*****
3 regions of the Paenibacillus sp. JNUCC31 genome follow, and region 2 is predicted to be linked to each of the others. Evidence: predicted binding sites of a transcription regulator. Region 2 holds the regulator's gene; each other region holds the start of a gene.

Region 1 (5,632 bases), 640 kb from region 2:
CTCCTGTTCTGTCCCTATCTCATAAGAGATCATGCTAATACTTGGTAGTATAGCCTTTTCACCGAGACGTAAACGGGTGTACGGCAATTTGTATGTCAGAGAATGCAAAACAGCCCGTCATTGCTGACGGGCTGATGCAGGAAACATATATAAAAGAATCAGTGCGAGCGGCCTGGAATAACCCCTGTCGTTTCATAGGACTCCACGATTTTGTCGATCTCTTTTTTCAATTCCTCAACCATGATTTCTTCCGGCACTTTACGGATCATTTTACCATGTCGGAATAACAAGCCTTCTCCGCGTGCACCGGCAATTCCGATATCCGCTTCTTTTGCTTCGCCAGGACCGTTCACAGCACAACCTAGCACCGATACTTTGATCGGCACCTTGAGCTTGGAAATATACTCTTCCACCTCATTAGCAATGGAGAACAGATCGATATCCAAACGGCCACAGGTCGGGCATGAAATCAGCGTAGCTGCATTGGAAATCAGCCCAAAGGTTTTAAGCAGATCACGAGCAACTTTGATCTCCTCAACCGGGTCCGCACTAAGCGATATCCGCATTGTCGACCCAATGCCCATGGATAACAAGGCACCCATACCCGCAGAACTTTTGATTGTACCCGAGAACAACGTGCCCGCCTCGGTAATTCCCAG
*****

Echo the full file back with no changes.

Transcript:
3 regions of the Paenibacillus sp. JNUCC31 genome follow, and region 2 is predicted to be linked to each of the others. Evidence: predicted binding sites of a transcription regulator. Region 2 holds the regulator's gene; each other region holds the start of a gene.

Region 1 (5,632 bases), 640 kb from region 2:
CTCCTGTTCTGTCCCTATCTCATAAGAGATCATGCTAATACTTGGTAGTATAGCCTTTTCACCGAGACGTAAACGGGTGTACGGCAATTTGTATGTCAGAGAATGCAAAACAGCCCGTCATTGCTGACGGGCTGATGCAGGAAACATATATAAAAGAATCAGTGCGAGCGGCCTGGAATAACCCCTGTCGTTTCATAGGACTCCACGATTTTGTCGATCTCTTTTTTCAATTCCTCAACCATGATTTCTTCCGGCACTTTACGGATCATTTTACCATGTCGGAATAACAAGCCTTCTCCGCGTGCACCGGCAATTCCGATATCCGCTTCTTTTGCTTCGCCAGGACCGTTCACAGCACAACCTAGCACCGATACTTTGATCGGCACCTTGAGCTTGGAAATATACTCTTCCACCTCATTAGCAATGGAGAACAGATCGATATCCAAACGGCCACAGGTCGGGCATGAAATCAGCGTAGCTGCATTGGAAATCAGCCCAAAGGTTTTAAGCAGATCACGAGCAACTTTGATCTCCTCAACCGGGTCCGCACTAAGCGATATCCGCATTGTCGACCCAATGCCCATGGATAACAAGGCACCCATACCCGCAGAACTTTTGATTGTACCCGAGAACAACGTGCCCGCCTCGGTAATTCCCAG